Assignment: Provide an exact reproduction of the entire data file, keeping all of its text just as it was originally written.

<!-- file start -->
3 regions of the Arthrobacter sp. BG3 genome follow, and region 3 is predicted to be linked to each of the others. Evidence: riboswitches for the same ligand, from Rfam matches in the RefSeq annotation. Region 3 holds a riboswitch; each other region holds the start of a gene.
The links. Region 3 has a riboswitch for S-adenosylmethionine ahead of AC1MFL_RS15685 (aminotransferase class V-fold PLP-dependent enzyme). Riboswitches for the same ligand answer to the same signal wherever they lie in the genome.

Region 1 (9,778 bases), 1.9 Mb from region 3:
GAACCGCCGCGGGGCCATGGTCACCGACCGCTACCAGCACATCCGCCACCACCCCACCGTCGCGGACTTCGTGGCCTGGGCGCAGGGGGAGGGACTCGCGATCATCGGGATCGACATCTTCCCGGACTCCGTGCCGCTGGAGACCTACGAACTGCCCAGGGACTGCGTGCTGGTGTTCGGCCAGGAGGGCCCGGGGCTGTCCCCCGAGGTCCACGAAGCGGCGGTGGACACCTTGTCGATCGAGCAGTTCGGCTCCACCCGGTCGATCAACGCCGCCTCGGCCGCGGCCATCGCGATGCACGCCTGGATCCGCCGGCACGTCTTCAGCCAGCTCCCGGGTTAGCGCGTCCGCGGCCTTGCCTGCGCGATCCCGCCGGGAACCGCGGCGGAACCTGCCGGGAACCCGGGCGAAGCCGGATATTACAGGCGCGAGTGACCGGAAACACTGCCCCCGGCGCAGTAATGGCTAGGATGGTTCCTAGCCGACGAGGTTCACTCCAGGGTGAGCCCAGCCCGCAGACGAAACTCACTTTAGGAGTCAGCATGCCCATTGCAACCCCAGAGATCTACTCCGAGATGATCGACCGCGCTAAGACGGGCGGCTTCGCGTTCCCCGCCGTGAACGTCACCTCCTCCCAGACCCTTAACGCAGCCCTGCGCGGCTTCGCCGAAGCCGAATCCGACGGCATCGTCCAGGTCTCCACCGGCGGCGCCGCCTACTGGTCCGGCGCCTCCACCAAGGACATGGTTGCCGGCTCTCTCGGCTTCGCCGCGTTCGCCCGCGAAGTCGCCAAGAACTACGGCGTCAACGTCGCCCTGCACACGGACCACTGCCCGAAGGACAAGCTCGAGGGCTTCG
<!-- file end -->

3 regions of the Arthrobacter sp. BG3 genome follow, and region 3 is predicted to be linked to each of the others. Evidence: riboswitches for the same ligand, from Rfam matches in the RefSeq annotation. Region 3 holds a riboswitch; each other region holds the start of a gene.
The links. Region 3 has a riboswitch for S-adenosylmethionine ahead of AC1MFL_RS15685 (aminotransferase class V-fold PLP-dependent enzyme). Riboswitches for the same ligand answer to the same signal wherever they lie in the genome.

Region 1 (9,778 bases), 1.9 Mb from region 3:
GAACCGCCGCGGGGCCATGGTCACCGACCGCTACCAGCACATCCGCCACCACCCCACCGTCGCGGACTTCGTGGCCTGGGCGCAGGGGGAGGGACTCGCGATCATCGGGATCGACATCTTCCCGGACTCCGTGCCGCTGGAGACCTACGAACTGCCCAGGGACTGCGTGCTGGTGTTCGGCCAGGAGGGCCCGGGGCTGTCCCCCGAGGTCCACGAAGCGGCGGTGGACACCTTGTCGATCGAGCAGTTCGGCTCCACCCGGTCGATCAACGCCGCCTCGGCCGCGGCCATCGCGATGCACGCCTGGATCCGCCGGCACGTCTTCAGCCAGCTCCCGGGTTAGCGCGTCCGCGGCCTTGCCTGCGCGATCCCGCCGGGAACCGCGGCGGAACCTGCCGGGAACCCGGGCGAAGCCGGATATTACAGGCGCGAGTGACCGGAAACACTGCCCCCGGCGCAGTAATGGCTAGGATGGTTCCTAGCCGACGAGGTTCACTCCAGGGTGAGCCCAGCCCGCAGACGAAACTCACTTTAGGAGTCAGCATGCCCATTGCAACCCCAGAGATCTACTCCGAGATGATCGACCGCGCTAAGACGGGCGGCTTCGCGTTCCCCGCCGTGAACGTCACCTCCTCCCAGACCCTTAACGCAGCCCTGCGCGGCTTCGCCGAAGCCGAATCCGACGGCATCGTCCAGGTCTCCACCGGCGGCGCCGCCTACTGGTCCGGCGCCTCCACCAAGGACATGGTTGCCGGCTCTCTCGGCTTCGCCGCGTTCGCCCGCGAAGTCGCCAAGAACTACGGCGTCAACGTCGCCCTGCACACGGACCACTGCCCGAAGGACAAGCTCGAGGGCTTCG